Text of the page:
Re-evaluation of Sentinel Lymph Node Biopsy for Melanoma

Steven Morrison, Dale Han

Research output: Contribution to journalReview articlepeer-review

Abstract

The vast majority of patients newly diagnosed with melanoma present with clinically localized disease, and sentinel lymph node biopsy (SLNB) is a standard of care in the management of these patients, particularly in intermediate thickness cases, in order to provide important prognostic data. However, SLNB also has an important role in the management of patients with other subtypes of melanoma such as thick melanomas, certain thin melanomas, and specific histologic variants of melanoma such as desmoplastic melanoma. Furthermore, there have been technical advances in the SLNB technique, such as the development of newer radiotracers and use of SPECT/CT, and there is some data to suggest performing a SLNB may be therapeutic. Finally, the management of patients with a positive sentinel lymph node (SLN) has undergone dramatic changes over the past several years based on the results of recent important clinical trials. Treatment options for patients with SLN metastases now include surveillance, completion lymph node dissection, and adjuvant therapy with checkpoint inhibitors and targeted therapy. SLNB continues to play a crucial role in the management of patients with melanoma, allowing for risk stratification, potential regional disease control, and further treatment options for patients with a positive SLN.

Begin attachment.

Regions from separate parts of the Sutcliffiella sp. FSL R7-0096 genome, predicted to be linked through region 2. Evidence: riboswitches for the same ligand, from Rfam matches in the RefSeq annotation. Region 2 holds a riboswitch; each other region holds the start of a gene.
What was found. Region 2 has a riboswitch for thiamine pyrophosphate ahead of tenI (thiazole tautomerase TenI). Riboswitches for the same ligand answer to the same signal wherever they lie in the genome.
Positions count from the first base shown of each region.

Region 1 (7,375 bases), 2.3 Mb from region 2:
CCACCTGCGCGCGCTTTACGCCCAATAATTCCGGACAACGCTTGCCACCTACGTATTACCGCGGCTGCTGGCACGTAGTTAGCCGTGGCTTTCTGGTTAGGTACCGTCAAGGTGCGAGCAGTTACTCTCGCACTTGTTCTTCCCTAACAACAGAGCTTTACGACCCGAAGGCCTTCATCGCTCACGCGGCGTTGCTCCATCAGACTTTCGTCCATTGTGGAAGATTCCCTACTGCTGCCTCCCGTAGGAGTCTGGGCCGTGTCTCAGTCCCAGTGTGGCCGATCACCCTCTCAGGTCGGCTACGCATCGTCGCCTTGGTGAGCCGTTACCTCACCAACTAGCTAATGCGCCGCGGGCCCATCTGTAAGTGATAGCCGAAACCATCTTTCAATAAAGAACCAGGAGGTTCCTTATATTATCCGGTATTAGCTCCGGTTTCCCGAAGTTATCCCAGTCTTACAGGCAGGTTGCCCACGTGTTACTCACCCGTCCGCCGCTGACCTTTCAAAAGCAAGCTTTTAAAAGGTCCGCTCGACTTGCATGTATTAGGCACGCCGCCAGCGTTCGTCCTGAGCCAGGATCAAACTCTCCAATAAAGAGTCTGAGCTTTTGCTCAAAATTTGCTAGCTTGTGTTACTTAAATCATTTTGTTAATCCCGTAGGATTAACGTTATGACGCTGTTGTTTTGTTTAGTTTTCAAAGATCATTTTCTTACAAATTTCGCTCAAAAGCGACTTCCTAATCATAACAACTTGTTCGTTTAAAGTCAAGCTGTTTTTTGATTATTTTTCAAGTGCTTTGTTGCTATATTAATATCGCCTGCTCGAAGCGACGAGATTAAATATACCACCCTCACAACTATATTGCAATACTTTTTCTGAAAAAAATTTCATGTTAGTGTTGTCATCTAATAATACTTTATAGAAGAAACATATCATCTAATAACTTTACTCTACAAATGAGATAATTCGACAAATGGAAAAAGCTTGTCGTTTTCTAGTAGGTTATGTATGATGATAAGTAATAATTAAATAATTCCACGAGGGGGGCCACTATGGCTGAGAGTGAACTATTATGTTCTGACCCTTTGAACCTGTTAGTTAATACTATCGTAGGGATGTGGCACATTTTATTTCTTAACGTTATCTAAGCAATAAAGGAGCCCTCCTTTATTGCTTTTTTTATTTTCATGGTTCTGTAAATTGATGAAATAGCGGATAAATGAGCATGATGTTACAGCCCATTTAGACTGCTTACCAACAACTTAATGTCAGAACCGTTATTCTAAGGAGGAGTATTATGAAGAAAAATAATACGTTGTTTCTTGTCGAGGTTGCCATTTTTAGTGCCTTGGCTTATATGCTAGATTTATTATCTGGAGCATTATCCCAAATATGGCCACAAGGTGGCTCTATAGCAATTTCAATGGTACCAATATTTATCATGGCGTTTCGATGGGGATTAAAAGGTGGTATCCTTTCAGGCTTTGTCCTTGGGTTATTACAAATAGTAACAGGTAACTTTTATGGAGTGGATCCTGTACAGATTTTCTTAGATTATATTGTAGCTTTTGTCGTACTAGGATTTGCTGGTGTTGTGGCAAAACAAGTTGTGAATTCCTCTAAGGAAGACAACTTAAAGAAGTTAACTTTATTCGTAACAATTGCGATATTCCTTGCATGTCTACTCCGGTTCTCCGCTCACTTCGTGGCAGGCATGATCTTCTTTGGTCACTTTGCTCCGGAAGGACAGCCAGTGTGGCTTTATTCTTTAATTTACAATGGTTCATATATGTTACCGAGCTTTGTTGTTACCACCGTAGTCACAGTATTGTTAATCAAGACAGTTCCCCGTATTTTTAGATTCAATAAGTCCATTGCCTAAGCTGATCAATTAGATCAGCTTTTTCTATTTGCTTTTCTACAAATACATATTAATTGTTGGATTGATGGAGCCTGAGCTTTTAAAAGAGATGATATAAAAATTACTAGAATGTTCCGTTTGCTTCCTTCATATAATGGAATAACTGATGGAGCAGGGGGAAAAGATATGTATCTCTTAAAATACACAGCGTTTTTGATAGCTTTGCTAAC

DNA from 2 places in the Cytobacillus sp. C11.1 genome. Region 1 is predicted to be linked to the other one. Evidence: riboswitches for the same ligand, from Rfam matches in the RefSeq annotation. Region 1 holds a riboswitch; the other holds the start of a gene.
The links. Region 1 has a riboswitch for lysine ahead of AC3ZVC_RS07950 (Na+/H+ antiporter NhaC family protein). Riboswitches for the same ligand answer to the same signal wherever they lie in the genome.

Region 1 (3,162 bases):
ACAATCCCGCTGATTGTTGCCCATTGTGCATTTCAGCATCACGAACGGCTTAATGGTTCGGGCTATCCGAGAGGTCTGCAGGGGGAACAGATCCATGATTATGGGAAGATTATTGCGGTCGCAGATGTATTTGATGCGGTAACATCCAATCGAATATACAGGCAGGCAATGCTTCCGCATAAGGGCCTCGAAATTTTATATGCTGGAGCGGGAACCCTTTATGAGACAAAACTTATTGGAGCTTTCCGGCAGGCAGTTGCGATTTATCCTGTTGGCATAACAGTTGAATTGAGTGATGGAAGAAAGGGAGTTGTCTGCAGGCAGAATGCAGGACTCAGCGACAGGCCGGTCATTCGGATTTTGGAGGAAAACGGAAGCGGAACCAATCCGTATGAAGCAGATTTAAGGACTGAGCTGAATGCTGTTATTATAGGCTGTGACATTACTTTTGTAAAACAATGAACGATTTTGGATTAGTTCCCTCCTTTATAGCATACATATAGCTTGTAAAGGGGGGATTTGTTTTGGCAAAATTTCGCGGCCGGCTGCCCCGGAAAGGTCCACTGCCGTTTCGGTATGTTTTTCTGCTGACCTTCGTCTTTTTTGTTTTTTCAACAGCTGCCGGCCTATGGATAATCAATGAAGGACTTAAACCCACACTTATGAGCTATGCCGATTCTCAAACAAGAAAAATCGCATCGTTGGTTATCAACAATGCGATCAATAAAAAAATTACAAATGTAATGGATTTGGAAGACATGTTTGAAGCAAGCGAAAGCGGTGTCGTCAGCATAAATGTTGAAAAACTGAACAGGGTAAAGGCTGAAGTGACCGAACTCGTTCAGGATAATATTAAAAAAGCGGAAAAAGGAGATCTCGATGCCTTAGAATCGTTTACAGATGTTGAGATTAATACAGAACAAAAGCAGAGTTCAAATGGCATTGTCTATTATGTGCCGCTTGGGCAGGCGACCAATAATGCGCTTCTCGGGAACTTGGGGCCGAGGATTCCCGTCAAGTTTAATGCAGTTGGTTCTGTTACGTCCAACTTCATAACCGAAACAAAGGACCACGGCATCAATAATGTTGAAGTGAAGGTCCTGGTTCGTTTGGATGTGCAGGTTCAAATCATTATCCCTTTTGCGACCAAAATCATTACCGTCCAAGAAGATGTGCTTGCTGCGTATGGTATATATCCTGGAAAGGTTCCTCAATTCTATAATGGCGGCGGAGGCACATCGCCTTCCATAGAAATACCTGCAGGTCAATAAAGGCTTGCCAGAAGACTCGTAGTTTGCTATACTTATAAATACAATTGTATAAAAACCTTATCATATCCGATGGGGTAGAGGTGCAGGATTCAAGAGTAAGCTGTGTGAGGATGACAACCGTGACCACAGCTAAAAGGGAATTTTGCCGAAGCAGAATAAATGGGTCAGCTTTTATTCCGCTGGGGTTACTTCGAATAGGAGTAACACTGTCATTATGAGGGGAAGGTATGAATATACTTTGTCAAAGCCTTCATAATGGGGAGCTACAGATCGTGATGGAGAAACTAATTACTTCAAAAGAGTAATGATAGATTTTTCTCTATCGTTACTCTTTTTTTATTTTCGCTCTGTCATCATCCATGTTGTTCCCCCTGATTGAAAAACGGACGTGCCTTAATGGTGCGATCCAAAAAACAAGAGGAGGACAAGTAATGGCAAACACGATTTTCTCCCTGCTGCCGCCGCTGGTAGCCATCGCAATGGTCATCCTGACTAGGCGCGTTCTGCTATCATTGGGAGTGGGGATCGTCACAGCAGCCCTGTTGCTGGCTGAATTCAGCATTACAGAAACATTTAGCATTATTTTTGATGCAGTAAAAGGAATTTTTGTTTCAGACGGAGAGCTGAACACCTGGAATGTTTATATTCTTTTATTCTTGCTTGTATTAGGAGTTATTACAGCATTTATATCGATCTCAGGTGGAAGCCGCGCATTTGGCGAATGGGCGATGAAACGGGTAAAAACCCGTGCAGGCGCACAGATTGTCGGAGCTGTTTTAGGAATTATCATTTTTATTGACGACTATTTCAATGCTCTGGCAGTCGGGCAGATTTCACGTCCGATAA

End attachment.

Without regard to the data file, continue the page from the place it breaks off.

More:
Original languageEnglish (US)
Article number22
JournalCurrent treatment options in oncology
Volume22
Issue number3
DOIs
StatePublished - Mar 2021

Keywords

  • Melanoma
  • Sentinel lymph node biopsy
  • Staging
  • Survival

ASJC Scopus subject areas

  • Oncology
  • Pharmacology (medical)

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